"I knew after the second journey that they had remaining embryos left. I had six pregnancies under my belt at that point, all of which were vaginal and unmedicated births. I had no complications as of yet, and I was fearful of something going wrong. I tossed up the idea of them using another surrogate to carry their remaining two over the course of two more journeys. I only would have done one more pregnancy as I was ready to not be pregnant or pumping breastmilk and spend time focusing on my own family."

But after some discussion and consulting with her family, Sharon and Lake, her birth team and reproductive endocrinologist, they all decided to do one more journey together—and transfer the last two remaining embryos. Both took— and they became pregnant with twins. In their birth film, you can see the emotional moment when the twin pregnancy is confirmed, while Jessica is on the phone with Sharon and Lake from the ultrasound room.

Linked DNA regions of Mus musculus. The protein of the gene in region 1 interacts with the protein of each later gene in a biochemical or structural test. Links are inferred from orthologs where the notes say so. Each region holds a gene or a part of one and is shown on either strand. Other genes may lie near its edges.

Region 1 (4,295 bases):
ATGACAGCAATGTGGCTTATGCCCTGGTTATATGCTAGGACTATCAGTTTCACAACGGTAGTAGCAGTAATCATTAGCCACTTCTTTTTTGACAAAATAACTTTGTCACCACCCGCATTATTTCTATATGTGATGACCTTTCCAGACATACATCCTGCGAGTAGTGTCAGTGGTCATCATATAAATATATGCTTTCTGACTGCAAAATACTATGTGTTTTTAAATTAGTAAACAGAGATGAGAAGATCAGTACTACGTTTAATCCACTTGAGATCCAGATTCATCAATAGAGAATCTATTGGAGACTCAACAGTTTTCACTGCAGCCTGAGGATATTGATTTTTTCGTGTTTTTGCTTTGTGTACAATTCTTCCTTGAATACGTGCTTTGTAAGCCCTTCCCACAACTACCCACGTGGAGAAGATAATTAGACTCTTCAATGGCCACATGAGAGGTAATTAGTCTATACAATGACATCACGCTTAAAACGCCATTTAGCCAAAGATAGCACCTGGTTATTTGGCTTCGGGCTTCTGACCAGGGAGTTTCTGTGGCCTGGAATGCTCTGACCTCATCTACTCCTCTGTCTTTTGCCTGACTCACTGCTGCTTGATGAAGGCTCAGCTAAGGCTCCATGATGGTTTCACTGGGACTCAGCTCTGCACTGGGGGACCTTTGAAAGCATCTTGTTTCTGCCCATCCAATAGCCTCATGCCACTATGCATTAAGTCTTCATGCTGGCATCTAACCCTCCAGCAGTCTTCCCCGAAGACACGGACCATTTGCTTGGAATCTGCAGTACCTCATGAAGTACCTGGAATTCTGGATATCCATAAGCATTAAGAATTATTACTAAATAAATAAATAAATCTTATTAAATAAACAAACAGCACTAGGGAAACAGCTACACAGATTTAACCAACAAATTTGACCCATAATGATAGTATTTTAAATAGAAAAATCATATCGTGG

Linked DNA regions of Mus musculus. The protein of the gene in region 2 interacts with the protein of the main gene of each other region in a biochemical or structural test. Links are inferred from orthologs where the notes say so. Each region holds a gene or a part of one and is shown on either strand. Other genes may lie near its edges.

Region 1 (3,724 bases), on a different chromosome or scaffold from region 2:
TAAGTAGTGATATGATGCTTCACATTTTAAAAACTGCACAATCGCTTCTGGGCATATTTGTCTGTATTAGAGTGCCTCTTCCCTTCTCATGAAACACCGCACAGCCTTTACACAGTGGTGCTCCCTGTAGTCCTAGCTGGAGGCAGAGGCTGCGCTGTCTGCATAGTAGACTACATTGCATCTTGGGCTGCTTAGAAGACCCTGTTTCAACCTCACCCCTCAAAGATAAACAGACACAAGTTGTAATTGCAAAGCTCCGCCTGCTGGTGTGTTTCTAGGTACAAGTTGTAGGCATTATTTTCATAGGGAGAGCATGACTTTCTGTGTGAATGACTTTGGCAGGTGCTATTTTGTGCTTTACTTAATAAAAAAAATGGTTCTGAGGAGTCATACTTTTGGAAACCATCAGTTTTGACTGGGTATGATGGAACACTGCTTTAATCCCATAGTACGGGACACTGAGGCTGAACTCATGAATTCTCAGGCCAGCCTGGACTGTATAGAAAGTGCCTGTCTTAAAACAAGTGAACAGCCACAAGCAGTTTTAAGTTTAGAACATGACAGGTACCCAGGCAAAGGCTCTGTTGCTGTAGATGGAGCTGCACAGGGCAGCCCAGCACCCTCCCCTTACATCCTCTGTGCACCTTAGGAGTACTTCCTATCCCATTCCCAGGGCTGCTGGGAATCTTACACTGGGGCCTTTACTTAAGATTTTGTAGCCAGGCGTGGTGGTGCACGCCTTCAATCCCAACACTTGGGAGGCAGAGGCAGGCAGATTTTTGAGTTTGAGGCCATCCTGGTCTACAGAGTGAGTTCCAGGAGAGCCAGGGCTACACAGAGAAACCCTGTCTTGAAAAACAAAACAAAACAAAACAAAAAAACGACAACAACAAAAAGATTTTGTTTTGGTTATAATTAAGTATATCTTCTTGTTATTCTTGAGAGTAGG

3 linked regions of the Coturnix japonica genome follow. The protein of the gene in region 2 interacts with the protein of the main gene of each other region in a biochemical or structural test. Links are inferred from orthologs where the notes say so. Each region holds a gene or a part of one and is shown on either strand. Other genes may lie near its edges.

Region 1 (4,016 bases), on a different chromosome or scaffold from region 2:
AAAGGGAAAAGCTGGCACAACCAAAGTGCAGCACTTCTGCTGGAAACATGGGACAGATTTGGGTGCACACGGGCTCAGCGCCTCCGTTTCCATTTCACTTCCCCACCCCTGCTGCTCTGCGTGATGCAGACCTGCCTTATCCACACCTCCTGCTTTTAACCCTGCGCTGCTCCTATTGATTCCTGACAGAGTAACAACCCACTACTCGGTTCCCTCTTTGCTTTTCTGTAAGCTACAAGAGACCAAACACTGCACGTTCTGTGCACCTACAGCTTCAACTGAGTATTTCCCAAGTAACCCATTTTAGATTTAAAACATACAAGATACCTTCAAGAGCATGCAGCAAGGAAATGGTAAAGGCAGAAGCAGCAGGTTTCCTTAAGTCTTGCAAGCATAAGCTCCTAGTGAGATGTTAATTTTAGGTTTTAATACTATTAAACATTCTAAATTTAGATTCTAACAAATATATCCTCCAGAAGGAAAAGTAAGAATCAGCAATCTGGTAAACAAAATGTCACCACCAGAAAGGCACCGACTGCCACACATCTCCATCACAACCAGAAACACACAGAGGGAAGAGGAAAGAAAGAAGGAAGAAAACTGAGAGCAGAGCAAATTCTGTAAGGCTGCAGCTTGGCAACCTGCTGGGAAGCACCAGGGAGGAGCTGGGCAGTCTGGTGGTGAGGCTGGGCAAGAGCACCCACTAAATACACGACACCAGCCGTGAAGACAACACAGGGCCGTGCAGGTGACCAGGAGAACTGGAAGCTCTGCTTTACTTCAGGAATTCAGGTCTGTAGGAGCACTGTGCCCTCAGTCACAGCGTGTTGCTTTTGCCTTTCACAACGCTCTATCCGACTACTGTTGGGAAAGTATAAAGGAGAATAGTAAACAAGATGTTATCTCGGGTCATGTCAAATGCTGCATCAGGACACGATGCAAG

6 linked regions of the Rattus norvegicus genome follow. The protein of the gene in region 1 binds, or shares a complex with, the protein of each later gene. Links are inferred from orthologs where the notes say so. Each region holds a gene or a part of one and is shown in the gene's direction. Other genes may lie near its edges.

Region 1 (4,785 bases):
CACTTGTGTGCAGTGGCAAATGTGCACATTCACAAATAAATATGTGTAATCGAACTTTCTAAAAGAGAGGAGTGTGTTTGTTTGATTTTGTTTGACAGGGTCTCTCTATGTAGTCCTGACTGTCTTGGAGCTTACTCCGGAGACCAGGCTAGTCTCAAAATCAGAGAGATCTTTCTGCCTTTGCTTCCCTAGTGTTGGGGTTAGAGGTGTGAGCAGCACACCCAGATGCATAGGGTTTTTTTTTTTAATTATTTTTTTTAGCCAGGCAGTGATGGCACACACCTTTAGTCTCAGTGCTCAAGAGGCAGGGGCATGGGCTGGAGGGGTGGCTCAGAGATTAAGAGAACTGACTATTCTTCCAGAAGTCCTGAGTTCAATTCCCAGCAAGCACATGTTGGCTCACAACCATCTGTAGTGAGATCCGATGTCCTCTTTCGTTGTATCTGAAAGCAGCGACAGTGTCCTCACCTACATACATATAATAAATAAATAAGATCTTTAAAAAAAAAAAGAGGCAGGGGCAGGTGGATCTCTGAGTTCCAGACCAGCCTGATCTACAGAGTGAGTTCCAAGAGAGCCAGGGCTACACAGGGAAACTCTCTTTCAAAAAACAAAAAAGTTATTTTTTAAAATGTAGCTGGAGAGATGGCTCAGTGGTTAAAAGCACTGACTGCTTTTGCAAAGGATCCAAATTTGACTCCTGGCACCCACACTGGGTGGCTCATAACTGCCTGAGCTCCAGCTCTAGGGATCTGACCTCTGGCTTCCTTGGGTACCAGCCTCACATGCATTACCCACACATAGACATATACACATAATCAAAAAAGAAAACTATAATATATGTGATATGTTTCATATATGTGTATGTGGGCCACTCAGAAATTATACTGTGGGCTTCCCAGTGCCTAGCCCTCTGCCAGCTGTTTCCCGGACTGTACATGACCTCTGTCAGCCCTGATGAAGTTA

Initial fears aside, Jessica explains how the decision itself was, ultimately, second nature: "Deciding to carry all four of their kids really wasn't a hard decision. I am a big part of their lives and most importantly their kid's stories. It would have been odd for me to not help them complete their family."

Watching the birth film, it is truly powerful to witness the love, support and familial connection between Jessica, Sharon and Lake while their twins are born. In one sweet moment, Sharon is embracing Jessica during labor as they both cry.